WARREN, Ohio -- The 19-year-old woman behind the wheel of an allegedly stolen SUV when it smacked a guardrail and flipped into a pond, killing six friends, didn't have a valid driver's license, according to a report on the crash released Tuesday.
Two teens who survived the crash told police the woman was speeding and driving recklessly before Sunday's accident.
The State Highway Patrol report said one of the teens told investigators the driver, Alexis Cayson, sped up as she rounded what's known as "Dead Man's Curve." The other teen told a state trooper it felt like the SUV was going 80 mph.
Cayson was among those killed along with five boys.
Brian Henry, 18, said he told the woman to slow down before the five-passenger Honda Passport, crammed with eight teenagers, sped down a 35-mph road and into the water early Sunday.
"I blanked out for a little bit and then the truck was upside-down in the water," he told a trooper. "There was air in the truck but it was filling with water. I used my right elbow to break out the back window."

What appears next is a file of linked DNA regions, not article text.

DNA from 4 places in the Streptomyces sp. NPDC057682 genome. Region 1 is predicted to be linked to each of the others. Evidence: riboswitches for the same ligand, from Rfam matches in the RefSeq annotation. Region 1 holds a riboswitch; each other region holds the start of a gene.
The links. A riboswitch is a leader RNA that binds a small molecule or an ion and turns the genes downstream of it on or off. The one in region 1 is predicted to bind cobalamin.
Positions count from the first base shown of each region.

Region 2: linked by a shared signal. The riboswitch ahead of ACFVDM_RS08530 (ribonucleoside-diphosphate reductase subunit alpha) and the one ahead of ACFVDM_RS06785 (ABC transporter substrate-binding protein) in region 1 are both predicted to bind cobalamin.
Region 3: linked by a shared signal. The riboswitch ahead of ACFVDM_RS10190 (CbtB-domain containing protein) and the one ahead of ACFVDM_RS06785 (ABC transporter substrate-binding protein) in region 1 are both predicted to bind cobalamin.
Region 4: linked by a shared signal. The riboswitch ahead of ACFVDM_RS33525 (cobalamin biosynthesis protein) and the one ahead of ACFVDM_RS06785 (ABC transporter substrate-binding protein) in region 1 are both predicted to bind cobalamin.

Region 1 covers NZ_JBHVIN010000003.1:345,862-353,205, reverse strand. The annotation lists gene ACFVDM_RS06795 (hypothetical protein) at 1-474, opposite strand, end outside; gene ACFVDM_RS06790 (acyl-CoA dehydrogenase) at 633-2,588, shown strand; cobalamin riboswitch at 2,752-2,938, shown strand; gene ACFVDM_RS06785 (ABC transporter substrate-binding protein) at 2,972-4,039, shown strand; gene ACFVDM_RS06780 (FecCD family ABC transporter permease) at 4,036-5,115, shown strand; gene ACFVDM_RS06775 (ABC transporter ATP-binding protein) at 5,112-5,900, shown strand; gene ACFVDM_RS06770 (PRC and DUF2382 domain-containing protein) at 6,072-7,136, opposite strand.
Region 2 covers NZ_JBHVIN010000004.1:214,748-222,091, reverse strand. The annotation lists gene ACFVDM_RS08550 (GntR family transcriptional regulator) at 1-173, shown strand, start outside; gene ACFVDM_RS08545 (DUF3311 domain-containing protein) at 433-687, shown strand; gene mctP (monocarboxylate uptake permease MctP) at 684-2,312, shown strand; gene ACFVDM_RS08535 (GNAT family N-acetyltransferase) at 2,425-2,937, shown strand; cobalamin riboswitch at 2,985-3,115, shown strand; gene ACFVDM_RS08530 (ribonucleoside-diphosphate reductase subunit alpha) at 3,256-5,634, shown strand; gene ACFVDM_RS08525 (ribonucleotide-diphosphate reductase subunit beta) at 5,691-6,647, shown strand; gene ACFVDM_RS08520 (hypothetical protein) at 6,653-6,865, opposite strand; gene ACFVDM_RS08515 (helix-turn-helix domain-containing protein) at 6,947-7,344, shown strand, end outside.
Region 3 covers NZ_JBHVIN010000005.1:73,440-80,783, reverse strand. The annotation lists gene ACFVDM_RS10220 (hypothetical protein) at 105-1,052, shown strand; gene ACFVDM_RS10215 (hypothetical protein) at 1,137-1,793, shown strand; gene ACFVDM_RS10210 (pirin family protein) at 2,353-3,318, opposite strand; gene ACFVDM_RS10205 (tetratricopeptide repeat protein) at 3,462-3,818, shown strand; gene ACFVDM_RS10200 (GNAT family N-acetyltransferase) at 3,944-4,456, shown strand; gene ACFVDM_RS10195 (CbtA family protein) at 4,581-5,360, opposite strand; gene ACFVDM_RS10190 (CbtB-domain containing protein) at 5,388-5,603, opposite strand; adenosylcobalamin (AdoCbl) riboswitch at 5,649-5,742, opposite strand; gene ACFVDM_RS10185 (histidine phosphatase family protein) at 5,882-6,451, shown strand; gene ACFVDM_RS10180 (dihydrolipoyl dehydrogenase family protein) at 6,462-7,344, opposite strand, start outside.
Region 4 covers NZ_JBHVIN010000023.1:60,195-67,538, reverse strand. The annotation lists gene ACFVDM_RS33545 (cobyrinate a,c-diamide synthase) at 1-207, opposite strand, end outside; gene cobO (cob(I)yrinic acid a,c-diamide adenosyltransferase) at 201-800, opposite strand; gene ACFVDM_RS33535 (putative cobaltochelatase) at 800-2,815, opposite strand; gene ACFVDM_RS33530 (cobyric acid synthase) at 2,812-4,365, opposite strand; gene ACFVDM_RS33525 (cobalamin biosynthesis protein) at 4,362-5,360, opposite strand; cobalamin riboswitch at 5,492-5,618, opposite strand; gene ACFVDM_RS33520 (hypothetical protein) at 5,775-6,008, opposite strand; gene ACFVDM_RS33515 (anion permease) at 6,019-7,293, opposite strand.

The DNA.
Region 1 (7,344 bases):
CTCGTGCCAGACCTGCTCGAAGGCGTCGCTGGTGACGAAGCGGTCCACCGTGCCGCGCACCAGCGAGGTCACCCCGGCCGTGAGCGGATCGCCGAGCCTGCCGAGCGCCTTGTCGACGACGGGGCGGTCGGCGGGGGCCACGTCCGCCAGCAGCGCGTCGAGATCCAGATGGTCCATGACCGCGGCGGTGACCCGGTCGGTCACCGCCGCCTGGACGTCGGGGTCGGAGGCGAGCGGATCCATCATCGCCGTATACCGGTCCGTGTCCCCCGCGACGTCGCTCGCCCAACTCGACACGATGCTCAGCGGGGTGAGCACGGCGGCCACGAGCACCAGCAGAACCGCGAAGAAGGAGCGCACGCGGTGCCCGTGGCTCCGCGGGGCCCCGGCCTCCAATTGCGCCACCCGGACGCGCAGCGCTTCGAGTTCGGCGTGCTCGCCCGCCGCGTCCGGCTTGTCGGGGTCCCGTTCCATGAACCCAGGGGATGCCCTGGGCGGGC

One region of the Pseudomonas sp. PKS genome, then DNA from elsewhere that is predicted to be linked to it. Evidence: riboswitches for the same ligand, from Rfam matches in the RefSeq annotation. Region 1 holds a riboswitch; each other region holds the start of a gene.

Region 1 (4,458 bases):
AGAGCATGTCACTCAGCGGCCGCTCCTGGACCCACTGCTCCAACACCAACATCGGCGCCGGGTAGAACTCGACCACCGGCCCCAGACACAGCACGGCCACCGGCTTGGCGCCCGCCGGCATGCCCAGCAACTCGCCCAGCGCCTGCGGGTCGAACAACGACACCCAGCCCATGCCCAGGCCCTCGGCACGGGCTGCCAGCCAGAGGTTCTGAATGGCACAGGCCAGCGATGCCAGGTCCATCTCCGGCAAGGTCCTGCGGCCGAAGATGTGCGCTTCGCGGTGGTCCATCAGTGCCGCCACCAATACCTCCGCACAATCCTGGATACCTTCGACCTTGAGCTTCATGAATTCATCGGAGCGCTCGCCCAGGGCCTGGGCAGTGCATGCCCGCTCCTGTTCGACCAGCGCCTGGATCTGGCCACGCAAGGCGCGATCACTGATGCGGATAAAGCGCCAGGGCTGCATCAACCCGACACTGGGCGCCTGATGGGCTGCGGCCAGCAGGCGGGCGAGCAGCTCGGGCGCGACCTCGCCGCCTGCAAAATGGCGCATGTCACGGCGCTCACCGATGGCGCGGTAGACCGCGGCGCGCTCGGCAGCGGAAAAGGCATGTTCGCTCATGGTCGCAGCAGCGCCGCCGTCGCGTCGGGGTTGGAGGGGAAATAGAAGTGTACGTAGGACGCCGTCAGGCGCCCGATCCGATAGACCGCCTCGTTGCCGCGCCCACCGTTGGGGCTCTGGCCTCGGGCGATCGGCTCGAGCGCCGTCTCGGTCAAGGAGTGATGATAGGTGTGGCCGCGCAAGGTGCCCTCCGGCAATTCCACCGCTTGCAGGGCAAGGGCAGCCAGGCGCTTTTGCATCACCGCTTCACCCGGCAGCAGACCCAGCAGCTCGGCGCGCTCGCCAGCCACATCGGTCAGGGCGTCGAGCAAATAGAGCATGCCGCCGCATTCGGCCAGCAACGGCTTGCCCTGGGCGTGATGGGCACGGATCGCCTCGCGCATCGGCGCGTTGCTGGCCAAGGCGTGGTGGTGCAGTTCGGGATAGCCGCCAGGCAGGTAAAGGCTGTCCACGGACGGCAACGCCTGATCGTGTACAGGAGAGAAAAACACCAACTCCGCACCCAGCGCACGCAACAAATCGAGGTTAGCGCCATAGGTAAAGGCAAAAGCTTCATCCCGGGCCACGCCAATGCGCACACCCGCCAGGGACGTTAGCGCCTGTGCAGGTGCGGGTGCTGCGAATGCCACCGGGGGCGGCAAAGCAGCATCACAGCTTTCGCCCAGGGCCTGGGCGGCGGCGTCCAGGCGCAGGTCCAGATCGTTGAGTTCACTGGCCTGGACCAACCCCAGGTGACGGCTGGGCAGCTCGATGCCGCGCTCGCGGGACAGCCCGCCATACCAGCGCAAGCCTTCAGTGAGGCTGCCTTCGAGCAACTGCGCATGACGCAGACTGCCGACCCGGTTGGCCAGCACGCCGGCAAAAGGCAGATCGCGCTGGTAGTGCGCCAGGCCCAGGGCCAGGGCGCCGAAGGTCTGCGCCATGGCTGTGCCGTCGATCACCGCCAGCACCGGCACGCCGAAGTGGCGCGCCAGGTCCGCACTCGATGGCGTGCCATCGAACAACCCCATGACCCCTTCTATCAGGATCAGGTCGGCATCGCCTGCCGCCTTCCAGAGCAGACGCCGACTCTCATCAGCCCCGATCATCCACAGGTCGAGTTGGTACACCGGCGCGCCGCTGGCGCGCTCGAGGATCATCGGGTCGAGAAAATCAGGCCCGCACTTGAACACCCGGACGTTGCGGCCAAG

Henry wriggled out of the submerged vehicle with 15-year-old Asher Lewis. The pair, who suffered only minor injuries, ran to a home to call 911.
In a call to 911 released Tuesday, Jacquelyn Kimble said that the two survivors were "beat up pretty bad."
"Can you send an ambulance?" she asks. "Two of my friends got into an accident around Pine Street and they just came over here. They are messed up pretty bad. Can you please send somebody quick?"
Asked if it was a car accident, she replied yes.
"One's head's bleeding, they beat up pretty bad," she said, then stops to tell someone near her, "Just sit right there, just sit right there."
Her husband, Jeremy Kimble, told police that Henry was "covered with blood' and that Lewis had mud all over.
"They said the girl was swerving, driving crazy, lost control and flipped," Kimble told police.
Authorities have cautioned against speculation about what happened and say they're trying to gather facts as family and friends in this struggling northeastern Ohio industrial city try to fit the pieces of the tragedy together. All eight passengers came from the close-knit black community in this small, mostly working-class city of 41,000, so the deaths punched a hole in a part of Warren where everyone seems related by blood or marriage, and the rebellious rituals of youth have played out across generations.
The car was reported stolen on Monday, more than a day after the crash. It wasn't clear if the passengers knew the car was stolen.
The SUV's owner told state troopers that his sister lives with Cayson and that she took the keys early Sunday morning while he was sleeping at their apartment.